The Kid with a Bike
(12A, limited release, 87 minutes) Directors: Jean-Pierre Dardenne, Luc Dardenne Stars: Cécile de France, Thomas Doret, Jeremie Renier, Olivier Gourmet
The Dardenne brothers make fluent, vivid, naturalistic films about the lives of ordinary and often marginalised Belgians. They don't exactly sugarcoat the pill, however, and one rarely emerges from one of their films uplifted.
In Rosetta, a vulnerable young girl is exploited after trying to escape from life in a caravan park with her alcoholic mother; in Le Fils, a father hires his son's murderer in order to toy with him; and in L'Enfant, a father sells his newborn child to a black market adoption ring for cash.
By comparison, The Kid with a Bike seems almost optimistic. In the film's opening scenes, an earnest looking 11-year-old boy escapes from a foster home and goes in search of his father. Cyril Catoul (Thomas Doret) believes that his father will return for him, but the omens aren't good.
When Cyril arrives at his father's apartment, he finds he has vanished without a trace. Worse still, his precious bike has vanished, and Cyril refuses to believe his father sold it. After he bumps into a woman called Samantha (Cécile de France), she forms a mysterious bond with him. She finds his bike, agrees to take him at weekends, and then helps him finally locate his father.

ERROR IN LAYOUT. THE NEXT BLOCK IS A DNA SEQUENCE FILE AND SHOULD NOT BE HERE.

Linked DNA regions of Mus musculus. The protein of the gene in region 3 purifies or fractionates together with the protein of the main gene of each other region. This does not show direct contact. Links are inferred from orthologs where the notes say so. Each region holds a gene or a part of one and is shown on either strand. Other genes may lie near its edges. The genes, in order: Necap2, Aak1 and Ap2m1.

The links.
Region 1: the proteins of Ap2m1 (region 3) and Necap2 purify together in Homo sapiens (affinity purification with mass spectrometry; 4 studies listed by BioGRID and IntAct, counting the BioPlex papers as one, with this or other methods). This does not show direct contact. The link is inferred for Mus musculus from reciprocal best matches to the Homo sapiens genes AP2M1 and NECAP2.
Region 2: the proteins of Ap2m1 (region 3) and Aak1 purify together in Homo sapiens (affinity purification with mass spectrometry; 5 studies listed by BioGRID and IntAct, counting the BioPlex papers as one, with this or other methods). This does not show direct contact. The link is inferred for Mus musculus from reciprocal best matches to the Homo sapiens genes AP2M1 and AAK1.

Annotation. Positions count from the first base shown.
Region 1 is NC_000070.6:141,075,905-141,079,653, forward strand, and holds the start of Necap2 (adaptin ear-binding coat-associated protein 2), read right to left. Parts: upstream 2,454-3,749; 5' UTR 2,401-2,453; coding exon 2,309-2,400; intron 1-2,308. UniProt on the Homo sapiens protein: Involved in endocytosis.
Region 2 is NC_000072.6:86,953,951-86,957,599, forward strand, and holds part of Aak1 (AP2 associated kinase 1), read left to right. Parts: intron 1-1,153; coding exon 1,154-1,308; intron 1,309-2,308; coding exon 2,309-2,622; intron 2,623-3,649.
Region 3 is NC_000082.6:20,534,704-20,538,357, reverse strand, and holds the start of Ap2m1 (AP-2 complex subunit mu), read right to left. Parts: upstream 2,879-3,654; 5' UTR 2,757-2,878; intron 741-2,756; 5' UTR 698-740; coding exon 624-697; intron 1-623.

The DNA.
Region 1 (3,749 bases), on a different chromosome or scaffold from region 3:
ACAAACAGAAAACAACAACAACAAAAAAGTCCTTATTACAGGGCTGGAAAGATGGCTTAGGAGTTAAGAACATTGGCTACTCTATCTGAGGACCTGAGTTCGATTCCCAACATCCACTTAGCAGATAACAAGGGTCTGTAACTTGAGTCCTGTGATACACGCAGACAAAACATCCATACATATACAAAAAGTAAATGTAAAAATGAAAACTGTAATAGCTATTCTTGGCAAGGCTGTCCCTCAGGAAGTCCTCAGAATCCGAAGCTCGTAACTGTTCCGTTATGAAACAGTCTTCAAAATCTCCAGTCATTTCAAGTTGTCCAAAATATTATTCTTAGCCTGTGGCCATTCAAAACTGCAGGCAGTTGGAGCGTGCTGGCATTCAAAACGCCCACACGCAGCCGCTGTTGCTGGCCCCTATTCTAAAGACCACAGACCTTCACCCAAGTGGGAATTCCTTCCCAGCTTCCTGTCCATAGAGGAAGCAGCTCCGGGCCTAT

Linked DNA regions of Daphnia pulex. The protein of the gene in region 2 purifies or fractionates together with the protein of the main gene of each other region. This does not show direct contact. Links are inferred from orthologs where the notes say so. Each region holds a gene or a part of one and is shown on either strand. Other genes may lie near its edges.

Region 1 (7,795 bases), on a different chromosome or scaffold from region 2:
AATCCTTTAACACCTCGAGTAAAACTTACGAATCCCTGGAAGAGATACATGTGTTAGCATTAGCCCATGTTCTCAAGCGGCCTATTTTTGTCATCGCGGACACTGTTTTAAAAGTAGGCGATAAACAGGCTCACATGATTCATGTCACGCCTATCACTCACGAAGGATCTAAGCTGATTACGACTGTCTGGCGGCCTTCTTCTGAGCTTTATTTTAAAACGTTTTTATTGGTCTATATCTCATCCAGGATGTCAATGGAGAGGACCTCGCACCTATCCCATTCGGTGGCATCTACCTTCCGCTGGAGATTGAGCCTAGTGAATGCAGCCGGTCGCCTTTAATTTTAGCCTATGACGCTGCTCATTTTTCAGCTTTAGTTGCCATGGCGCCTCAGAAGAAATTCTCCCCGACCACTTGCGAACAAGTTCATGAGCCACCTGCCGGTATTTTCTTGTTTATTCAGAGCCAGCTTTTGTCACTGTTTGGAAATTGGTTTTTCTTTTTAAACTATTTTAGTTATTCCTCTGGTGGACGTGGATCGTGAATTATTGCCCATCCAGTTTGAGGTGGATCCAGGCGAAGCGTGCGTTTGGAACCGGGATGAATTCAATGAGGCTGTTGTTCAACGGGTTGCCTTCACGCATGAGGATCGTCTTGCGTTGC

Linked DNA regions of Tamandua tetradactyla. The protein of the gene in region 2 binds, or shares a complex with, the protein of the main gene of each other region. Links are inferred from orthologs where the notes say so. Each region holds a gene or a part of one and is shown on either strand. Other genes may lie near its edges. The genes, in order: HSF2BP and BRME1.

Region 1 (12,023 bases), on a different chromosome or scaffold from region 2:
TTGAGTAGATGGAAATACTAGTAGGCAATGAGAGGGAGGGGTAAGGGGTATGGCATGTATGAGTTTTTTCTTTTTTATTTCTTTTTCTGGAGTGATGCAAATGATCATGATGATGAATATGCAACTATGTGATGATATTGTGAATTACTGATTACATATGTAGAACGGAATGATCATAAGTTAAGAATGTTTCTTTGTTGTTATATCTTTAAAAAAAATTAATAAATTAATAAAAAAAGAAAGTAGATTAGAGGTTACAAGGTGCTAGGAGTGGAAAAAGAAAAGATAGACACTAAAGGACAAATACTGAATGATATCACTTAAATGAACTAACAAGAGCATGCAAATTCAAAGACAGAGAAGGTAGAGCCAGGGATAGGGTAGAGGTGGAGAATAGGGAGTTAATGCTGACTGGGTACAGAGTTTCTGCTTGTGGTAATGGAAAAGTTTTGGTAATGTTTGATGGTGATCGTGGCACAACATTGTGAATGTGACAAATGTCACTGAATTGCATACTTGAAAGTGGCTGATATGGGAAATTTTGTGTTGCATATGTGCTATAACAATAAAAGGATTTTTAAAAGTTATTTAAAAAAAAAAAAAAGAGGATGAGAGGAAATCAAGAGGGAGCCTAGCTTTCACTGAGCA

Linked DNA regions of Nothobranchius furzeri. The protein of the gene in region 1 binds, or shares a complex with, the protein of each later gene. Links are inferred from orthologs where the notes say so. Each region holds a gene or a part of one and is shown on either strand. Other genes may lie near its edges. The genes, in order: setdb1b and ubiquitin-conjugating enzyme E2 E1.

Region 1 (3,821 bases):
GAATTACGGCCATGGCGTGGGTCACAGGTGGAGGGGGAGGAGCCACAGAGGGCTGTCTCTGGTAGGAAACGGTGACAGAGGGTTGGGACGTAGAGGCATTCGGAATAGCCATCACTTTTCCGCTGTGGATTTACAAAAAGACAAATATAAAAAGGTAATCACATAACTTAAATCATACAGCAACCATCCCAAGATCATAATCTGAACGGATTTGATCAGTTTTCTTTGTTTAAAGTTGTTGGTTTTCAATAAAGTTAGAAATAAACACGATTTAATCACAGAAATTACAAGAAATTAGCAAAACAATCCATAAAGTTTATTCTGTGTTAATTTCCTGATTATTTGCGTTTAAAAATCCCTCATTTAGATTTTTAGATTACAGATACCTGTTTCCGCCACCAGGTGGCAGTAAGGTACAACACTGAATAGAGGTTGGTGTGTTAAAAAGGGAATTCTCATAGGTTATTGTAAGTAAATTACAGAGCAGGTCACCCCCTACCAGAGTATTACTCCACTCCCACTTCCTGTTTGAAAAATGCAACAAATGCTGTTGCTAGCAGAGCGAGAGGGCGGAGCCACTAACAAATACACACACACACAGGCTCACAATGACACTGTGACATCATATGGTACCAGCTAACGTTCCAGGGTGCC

Guy Catoul (Jeremie Renier) has found a new woman and is working in a restaurant. He's not pleased to see Cyril and tells Samantha he wants nothing more to do with him. This news devastates Cyril and, although Samantha subsequently adopts him, his need for male approval leads him into the orbit of an odious local drug dealer.
Filming, as ever, around the mean streets of the industrial town of Seraing, where they grew up, the Dardennes tell Cyril's story boldly and vividly without a trace of sentiment.
The film is largely soundtrack-free, which makes occasional, brief blasts of Beethoven's Emperor Concerto all the more arresting, the lush music a life-raft of artifice to which we can briefly cling before being thrust back into the thick of it.
Catholic motifs are never far from the surface in the Dardennes' films, and it would be easy to see Samantha as a saintly, unearthly, almost Madonna-like figure whose goodness seems to spring from nowhere. But sometimes pure goodness does appear in unlikely places, and Cécile de France's fine performance is free of sentiment and any suggestion of gushing niceness.
Samantha doesn't go to mass or preach about love or say much about anything actually. She is possessed of unearthly patience but doesn't seem especially proud of it. We don't know why she helps Cyril, we just know that she does.
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